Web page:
In this volume thirteen American and European scholars show how a variety of mathematical tools may be used to attack major questions in the history of parliamentary behavior. Their essays treat key topics related to the varied but comparable circumstances of seven countries. These topics include: recruitment and career patterns; actions and decisions of legislators as revealed by their roll call votes; and hypotheses that might help explain legislative behavior.
Historians have long been interested in the study of parliaments, but the recent application of quantitative techniques has made possible the effective use of data too voluminous to be comprehended by traditional methods. These techniques have also permitted a more precise and searching examination of certain controversial questions. These essays provide a new measure of and challenge to long accepted views regarding the operation of parliaments.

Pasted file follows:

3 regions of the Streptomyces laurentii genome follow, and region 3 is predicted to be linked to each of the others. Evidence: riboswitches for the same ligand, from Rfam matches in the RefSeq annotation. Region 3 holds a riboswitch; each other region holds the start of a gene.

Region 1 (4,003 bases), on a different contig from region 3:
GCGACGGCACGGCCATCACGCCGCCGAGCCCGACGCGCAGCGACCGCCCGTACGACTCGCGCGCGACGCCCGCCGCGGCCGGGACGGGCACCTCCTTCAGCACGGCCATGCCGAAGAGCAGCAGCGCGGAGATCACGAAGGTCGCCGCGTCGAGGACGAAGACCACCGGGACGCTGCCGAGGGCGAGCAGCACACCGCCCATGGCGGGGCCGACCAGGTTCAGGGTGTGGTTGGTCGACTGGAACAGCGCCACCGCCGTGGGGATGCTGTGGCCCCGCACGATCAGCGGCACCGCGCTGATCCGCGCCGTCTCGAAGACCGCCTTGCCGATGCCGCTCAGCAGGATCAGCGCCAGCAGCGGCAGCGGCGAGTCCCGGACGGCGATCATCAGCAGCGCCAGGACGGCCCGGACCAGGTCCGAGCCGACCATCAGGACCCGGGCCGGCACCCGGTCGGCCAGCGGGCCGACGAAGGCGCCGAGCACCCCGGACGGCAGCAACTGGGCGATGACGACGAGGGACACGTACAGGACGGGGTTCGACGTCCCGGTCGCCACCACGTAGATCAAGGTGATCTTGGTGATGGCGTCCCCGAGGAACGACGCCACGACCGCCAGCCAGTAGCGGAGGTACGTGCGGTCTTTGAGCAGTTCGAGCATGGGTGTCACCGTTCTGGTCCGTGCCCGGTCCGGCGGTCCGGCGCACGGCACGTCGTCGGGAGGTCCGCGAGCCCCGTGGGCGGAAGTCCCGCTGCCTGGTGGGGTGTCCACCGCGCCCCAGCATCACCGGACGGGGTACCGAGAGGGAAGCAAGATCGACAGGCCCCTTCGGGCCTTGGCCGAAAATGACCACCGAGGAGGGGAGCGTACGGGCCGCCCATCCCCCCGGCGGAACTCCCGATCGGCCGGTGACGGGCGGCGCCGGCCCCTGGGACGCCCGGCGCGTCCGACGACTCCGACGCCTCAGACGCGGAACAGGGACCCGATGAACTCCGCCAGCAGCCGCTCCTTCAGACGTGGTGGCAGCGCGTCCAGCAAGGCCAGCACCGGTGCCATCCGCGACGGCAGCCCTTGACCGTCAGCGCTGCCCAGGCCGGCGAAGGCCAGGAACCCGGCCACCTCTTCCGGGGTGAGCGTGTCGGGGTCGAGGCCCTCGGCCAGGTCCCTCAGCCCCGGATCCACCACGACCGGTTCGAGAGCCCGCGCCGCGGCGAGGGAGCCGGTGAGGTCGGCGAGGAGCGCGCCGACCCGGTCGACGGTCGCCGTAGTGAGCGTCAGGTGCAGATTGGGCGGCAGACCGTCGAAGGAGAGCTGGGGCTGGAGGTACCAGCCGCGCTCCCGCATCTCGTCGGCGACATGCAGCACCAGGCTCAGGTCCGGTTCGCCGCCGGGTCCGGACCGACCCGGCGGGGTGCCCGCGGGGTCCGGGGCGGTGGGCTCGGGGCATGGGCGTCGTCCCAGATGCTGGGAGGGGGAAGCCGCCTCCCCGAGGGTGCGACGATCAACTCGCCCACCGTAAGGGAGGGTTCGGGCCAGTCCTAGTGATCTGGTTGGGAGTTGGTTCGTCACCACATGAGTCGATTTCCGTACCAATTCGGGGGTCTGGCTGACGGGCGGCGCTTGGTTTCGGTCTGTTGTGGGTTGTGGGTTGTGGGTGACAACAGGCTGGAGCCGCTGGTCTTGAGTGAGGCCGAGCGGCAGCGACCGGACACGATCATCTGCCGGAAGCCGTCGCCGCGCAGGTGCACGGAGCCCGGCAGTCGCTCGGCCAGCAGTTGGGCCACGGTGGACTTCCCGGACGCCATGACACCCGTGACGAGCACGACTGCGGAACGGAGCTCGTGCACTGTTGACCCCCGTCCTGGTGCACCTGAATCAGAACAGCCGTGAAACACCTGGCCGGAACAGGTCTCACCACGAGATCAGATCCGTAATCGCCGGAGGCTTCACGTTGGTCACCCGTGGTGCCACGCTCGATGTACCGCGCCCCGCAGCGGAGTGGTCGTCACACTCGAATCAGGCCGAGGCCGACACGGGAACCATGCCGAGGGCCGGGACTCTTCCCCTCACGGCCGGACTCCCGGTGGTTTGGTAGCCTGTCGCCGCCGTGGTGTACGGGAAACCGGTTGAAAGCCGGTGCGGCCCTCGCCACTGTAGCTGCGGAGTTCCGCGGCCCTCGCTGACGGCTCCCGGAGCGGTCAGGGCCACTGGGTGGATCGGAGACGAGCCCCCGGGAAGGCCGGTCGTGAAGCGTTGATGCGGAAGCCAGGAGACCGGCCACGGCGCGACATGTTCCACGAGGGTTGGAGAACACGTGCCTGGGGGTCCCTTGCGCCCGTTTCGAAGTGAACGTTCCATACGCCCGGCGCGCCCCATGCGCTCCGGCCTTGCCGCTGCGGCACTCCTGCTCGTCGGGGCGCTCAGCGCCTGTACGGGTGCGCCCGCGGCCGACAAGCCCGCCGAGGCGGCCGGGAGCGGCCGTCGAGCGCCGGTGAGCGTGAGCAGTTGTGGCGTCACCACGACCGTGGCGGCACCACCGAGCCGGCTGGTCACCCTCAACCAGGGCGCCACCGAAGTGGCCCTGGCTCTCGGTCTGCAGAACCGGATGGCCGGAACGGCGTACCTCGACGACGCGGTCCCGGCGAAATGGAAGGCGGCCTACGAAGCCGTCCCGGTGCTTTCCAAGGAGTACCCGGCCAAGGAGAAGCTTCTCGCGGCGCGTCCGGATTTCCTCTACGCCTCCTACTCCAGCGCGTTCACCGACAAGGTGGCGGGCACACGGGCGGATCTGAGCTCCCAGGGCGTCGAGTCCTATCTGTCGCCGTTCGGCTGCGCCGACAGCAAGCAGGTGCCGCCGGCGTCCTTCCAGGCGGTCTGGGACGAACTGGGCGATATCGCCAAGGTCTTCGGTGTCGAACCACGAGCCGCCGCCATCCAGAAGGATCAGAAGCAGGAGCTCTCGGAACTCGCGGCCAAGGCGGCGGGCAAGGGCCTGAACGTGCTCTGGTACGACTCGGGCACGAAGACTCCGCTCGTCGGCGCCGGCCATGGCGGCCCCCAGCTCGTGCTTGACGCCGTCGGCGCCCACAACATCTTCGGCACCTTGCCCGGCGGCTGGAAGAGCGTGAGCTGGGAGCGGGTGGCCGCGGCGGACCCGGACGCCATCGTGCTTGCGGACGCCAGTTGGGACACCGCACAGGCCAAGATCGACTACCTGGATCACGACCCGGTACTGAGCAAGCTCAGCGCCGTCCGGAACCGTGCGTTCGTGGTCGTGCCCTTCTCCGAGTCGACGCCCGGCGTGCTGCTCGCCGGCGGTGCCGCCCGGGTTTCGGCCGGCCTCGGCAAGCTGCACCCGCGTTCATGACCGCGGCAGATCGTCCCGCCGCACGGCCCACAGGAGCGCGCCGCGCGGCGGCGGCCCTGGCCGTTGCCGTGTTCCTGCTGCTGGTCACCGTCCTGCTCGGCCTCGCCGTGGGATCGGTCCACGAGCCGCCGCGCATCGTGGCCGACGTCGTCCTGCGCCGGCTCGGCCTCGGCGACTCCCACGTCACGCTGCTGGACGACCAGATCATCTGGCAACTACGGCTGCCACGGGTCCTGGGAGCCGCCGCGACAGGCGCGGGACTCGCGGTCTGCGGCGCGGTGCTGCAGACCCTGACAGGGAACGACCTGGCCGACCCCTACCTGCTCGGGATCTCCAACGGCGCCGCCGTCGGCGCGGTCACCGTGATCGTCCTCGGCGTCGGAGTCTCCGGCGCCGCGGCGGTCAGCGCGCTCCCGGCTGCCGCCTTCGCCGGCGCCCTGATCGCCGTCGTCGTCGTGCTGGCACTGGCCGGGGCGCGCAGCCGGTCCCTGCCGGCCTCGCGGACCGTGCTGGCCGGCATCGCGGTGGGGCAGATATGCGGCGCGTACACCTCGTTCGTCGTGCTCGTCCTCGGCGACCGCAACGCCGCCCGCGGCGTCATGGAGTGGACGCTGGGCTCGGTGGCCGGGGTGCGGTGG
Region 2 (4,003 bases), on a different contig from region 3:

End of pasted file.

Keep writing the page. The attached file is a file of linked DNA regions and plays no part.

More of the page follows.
Contributors:William O. Aydelotte, Aage R. Clausen, Gudmund Hernes, Sören Holmberg, Geoffrey Hosking, Anthony King, Donald R. Matthews, Mogens N. Pedersen, Douglas Price, Antoine Prost, Christian Rosenzveig, Peter H. Smith, and James A. Stimson.
Originally published in 1977.
ThePrinceton Legacy Libraryuses the latest print-on-demand technology to again make available previously out-of-print books from the distinguished backlist of Princeton University Press. These paperback editions preserve the original texts of these important books while presenting them in durable paperback editions. The goal of the Princeton Legacy Library is to vastly increase access to the rich scholarly heritage found in the thousands of books published by Princeton University Press since its founding in 1905.
Subjects: Language & Literature, History
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